Check out these brave three-room flat designs that turn standard HDB living into something quite spectacular.
21 September 2022
Top image: Project by Arkhilite
Text by Janice Seow
The average floor area of a three-room flat is around 700 square feet, which is a decent size if it’s for a single occupant. With the right eye for spatial possibilities and a brave outlook, a humble flat can become one’s dream home.
If you’re looking for bold ideas for your three-room unit, take a look at these projects.
This 752-square-foot resale flat from the ‘70s is home to a bachelor. As seen from the floor plan, the designers have connected all the rooms such that the different zones flow easily from one to the next. The entrance to the master bedroom has been moved to the side of the unit for privacy, and has been made slightly smaller to accommodate a spacious walkway. One can enter the master bedroom from here through fluted bi-fold glass doors, and continue on into the second room (now the walk-in wardrobe), followed by the dual entry Jack and Jill bathroom (made larger as a combined common and master toilet), kitchen/dining area and living space. Or, do it in reverse!
The new layout allows the owner to entertain guests comfortably, while still enjoying privacy and spaces better suited to solo living.
An IT consultant lives in this 732-square-foot, three-room flat in Pasir Ris. She enjoys spending time alone, but also having a few close friends over for mahjong sessions. Her niece stays over occasionally.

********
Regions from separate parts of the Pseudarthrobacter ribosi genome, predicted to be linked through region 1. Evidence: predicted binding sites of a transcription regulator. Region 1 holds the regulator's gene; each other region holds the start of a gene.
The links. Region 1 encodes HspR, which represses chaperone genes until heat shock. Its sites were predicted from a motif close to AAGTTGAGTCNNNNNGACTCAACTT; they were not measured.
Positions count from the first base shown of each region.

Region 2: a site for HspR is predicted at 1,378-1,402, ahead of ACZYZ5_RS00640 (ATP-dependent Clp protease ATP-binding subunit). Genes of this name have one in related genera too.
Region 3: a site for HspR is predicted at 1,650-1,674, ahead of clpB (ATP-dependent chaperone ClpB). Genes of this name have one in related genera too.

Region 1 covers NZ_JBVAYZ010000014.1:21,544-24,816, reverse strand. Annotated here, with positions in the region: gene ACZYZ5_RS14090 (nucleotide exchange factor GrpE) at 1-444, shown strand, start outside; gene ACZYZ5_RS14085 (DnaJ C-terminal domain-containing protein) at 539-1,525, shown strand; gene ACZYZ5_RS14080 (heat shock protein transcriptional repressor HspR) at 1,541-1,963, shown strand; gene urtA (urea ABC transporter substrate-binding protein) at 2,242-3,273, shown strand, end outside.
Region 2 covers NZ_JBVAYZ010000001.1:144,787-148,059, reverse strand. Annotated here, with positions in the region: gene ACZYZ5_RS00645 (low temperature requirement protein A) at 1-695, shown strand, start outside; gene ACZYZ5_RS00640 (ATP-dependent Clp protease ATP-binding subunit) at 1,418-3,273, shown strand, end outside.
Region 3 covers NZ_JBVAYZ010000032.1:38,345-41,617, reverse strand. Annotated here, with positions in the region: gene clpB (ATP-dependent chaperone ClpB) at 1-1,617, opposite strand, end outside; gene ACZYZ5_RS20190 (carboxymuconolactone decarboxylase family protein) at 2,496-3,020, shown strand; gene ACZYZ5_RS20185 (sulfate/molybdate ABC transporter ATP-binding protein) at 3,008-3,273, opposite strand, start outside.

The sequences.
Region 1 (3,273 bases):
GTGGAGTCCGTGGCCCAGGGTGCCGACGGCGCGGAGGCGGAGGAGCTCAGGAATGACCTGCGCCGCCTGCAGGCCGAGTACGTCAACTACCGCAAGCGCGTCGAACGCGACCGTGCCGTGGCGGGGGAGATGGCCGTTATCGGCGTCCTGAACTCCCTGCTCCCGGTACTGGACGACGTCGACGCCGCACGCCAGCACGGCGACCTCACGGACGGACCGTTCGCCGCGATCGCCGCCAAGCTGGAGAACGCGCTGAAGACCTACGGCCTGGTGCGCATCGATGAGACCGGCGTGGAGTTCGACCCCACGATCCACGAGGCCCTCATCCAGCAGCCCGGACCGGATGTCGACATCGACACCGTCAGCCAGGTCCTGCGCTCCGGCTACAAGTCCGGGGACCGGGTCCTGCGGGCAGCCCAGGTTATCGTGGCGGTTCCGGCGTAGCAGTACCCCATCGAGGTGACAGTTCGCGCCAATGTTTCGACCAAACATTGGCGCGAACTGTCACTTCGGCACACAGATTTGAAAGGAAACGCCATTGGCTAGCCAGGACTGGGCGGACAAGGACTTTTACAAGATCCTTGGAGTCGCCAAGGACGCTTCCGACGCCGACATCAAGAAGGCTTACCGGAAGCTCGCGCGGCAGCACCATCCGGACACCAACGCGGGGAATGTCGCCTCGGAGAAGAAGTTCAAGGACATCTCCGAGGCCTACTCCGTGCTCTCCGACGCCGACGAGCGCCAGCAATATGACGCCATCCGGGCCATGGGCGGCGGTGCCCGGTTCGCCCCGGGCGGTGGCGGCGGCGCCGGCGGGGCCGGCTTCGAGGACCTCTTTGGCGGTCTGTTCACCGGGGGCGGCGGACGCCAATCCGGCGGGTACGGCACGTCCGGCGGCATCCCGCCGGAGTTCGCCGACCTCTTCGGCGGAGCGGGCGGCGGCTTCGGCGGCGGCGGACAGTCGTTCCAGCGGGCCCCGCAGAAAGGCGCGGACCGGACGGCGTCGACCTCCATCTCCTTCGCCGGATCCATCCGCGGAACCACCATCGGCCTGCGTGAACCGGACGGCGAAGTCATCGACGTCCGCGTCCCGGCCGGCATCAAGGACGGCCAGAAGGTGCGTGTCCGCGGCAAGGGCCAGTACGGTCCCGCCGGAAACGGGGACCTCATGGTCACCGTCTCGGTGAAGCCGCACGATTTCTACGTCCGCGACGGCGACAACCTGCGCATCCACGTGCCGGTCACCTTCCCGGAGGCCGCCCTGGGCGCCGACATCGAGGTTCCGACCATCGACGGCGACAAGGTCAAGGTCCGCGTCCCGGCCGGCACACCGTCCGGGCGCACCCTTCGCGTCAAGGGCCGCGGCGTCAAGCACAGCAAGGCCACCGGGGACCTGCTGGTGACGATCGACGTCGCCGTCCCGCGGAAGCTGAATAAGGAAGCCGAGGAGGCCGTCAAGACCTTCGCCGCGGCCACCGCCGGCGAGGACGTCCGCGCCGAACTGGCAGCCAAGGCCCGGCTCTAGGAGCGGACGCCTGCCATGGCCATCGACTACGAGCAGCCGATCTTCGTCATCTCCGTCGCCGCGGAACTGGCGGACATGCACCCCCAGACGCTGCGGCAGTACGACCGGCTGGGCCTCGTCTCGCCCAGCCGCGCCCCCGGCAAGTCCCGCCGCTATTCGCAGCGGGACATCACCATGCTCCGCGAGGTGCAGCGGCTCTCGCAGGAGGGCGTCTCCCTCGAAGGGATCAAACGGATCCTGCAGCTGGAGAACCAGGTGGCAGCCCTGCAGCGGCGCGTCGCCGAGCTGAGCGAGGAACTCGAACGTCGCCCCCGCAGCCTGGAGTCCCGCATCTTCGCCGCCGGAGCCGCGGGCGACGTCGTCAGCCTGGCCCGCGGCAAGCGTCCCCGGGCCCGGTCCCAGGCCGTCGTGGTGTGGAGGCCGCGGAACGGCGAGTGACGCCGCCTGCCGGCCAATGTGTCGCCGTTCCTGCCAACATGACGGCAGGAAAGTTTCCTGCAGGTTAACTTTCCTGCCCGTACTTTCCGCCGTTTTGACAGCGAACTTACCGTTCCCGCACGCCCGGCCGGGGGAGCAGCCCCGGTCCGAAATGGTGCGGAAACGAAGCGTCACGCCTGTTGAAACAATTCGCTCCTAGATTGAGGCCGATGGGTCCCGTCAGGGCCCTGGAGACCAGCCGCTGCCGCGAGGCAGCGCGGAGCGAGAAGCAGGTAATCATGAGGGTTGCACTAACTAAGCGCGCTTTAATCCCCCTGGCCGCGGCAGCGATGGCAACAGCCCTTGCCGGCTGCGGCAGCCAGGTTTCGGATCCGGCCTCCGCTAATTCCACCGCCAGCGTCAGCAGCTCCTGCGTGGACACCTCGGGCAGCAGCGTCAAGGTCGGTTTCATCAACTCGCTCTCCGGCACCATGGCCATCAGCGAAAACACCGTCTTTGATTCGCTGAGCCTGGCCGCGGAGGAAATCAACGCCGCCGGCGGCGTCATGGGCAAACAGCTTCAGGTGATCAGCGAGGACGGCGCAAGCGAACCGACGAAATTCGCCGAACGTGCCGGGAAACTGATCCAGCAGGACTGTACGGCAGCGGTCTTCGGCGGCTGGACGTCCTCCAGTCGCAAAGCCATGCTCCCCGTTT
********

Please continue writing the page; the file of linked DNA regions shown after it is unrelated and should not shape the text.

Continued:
As such, the small unit has been designed to suit both solo and social life, and to maximise ever inch of space. Non-structural walls have been demolished to achieve an open plan.
The corridor has been converted into a larger, usable entertainment/mahjong space. This area also functions as a workspace, and a guest room that can be closed off with sliding panels. Not to mention, it’s a buffer between the public and private (bedroom).
In this flexible home, the dining table is a transformable piece of furniture that can be stowed away when not in use. The television also sits on a panel that can slide across to conceal the rooms beyond.
This 700-square-foot, three-room flat in Commonwealth had two equal-sized bedrooms. Although it also had two bathrooms, neither room was connected to one. The unit had one advantage however – it looked out onto majestic rain trees.
A new layout delineates the public and private zones diagonally on plan. This has expanded the size of the bedroom and created a path to a newly formed en-suite bathroom.
In the living room, an island centrepiece houses the entertainment system and storage, and conceals two problematic structural columns that had previously affected circulation and been visually compromising. There’s also a display for toys here as the owner is an avid toy collector. On the other side of this island is a sleeping nook for guests that can be closed off with curtains or pulled back to open up the space. There is now a greater sense of movement and openness, accentuated by the view out the windows. A glass panel also replaces a bedroom wall, so there’s a direct visual connection to the trees even from the resting quarters.
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